For Bobbi Gilbert, the day of April 20, 2015 will be one she never forgets. Gilbert said she woke up at 5:55 a.m. to the lights of a sheriff’s car in front of her house. At first, she wasn’t sure why a police car would be in front of her house.
After she got dressed and went to the front door, she said she found the sheriff on her front porch. He said that the Collin County sheriff had asked him to speak with her.
“And that was when our year of firsts started without you,” Gilbert said, her voice cracking from emotion.
At about 2:40 a.m. that morning her son, who had previously had issues with mental illness and depression, left the house and went over to his ex-girlfriend’s home. Gilbert said the relationship between the teenagers had been toxic and that her son’s girlfriend had been mentally abusive.
“Our 17-year-old son snuck out that night at approximately 2:40 a.m., got in his dad’s truck, put a picture of his big sister on the passenger’s seat, a note to his ex-girlfriend, (and) drove to her house,” Gilbert said. “(He) backed the truck into her driveway, took off his hat and put it on the visor, took off his cross necklace… got out of the truck and put it on the trailer hitch so she couldn’t find it.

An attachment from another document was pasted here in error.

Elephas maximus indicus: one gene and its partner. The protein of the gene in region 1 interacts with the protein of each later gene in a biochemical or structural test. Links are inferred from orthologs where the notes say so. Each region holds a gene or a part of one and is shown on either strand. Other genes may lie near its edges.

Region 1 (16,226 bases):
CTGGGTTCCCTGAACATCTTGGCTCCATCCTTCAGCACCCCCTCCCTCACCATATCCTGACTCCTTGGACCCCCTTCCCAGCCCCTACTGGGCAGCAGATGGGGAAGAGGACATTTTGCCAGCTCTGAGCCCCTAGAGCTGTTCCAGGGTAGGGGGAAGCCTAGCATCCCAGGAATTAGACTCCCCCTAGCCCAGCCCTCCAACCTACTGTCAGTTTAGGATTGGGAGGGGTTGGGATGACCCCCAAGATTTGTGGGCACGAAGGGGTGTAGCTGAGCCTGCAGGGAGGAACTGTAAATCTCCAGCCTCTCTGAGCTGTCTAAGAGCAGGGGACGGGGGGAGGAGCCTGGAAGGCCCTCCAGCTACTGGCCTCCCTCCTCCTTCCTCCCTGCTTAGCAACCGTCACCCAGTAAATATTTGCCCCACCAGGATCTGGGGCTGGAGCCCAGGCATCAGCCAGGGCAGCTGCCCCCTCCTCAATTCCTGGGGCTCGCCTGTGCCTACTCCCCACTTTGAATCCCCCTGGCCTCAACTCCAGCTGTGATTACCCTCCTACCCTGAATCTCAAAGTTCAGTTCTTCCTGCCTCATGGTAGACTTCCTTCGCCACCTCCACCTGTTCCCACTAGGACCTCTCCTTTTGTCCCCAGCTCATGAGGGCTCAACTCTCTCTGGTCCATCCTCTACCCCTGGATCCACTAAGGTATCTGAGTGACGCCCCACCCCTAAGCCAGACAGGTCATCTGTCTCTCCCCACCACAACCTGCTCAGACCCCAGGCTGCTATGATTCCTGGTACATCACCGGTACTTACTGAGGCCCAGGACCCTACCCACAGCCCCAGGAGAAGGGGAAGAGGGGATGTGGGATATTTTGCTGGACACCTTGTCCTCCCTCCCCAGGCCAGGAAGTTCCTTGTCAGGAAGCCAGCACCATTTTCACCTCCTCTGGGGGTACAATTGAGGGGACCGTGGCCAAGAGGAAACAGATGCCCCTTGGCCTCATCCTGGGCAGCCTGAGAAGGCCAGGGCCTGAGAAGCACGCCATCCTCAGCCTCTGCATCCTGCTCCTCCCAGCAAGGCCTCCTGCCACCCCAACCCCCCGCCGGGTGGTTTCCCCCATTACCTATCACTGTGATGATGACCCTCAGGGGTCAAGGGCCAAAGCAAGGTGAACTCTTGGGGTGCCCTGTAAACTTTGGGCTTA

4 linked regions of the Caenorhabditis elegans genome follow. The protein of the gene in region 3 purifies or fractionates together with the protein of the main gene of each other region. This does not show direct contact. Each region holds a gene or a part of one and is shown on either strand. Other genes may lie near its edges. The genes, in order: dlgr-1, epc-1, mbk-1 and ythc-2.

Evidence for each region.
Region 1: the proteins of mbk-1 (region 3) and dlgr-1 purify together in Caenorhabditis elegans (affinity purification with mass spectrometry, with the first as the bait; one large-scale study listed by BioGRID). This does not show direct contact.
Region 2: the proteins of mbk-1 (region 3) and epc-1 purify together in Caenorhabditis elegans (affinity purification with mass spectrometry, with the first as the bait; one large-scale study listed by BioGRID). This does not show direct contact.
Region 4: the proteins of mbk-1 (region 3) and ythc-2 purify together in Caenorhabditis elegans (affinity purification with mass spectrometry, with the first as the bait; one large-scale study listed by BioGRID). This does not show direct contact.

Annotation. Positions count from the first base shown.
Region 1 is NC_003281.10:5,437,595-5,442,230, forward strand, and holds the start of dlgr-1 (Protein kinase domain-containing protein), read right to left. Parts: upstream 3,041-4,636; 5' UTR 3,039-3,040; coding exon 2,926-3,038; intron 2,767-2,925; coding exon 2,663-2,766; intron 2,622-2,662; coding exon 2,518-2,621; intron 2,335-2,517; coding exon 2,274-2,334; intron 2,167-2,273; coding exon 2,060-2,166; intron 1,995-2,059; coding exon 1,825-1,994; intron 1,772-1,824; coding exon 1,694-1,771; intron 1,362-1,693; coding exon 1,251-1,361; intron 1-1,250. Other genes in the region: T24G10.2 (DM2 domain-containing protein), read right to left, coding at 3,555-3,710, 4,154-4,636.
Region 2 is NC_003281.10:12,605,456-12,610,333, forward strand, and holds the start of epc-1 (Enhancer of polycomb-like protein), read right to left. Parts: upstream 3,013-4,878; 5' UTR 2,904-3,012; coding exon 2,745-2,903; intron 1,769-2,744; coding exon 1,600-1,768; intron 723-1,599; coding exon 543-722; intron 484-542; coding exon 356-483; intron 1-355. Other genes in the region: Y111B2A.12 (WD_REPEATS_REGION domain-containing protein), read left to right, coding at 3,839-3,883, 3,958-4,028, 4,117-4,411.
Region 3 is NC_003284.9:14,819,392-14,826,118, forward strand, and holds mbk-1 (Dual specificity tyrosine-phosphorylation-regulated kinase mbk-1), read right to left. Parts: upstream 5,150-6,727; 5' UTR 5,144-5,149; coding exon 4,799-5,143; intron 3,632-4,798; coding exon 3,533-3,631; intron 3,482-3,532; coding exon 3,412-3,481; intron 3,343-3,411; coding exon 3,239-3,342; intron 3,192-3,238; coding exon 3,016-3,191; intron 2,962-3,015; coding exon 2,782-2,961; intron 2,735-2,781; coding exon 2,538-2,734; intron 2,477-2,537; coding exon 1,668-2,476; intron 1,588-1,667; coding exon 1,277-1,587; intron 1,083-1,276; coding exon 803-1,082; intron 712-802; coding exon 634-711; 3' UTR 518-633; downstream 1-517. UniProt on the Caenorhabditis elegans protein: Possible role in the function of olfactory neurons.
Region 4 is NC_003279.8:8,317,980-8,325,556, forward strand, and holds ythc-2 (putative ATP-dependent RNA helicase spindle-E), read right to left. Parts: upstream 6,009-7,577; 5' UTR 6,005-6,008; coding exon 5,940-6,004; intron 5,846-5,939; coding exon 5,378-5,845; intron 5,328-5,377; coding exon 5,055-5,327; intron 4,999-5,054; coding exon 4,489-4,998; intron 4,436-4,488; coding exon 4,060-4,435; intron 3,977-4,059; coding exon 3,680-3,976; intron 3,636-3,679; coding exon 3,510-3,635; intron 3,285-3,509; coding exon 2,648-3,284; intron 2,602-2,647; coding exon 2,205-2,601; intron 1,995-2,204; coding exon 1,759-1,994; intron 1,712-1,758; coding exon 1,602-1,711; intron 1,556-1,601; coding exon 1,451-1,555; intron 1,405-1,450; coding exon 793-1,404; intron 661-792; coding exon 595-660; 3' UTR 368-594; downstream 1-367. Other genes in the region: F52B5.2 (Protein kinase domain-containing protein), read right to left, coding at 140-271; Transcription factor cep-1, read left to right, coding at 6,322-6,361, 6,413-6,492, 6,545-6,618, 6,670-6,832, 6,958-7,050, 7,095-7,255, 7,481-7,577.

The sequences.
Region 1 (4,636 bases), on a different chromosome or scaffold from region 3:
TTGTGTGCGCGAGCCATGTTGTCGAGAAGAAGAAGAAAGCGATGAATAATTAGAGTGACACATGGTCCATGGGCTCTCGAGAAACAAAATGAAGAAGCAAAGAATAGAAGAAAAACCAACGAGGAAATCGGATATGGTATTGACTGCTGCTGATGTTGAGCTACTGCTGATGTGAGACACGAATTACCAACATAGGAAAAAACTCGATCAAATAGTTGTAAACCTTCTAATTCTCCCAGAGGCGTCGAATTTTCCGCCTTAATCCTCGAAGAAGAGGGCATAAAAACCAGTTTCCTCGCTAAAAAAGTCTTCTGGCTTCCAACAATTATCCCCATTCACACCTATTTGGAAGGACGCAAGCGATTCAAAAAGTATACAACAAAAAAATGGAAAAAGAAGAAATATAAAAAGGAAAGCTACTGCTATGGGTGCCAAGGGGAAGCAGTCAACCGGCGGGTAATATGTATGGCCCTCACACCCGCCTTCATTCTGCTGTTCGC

“(He) took a gun out, pointed it to his head and fired, committing suicide in her yard. That is what happens when you die of depression. It is suicide.”
Following the death of her son, Gilbert said she decided to write two books about her experiences with his suicide and the year that followed as her family began to heal.
During her discussion, Gilbert said she was working to promote changes in how school districts discuss and teach about suicide. As an example, she is advocating that educators teach suicide awareness in September instead of May. Additionally, she said educators should send out notices of the symptoms and warning signs of depression during breaks and holidays as many suicides occur during the holidays.
Colt Floyd was the first person to enroll and graduate from the Grayson County Veterans Court program. Following a series of arrests for driving while intoxicated, Floyd said the program and treatment for Post Traumatic Stress Disorder helped him bring his life back into order.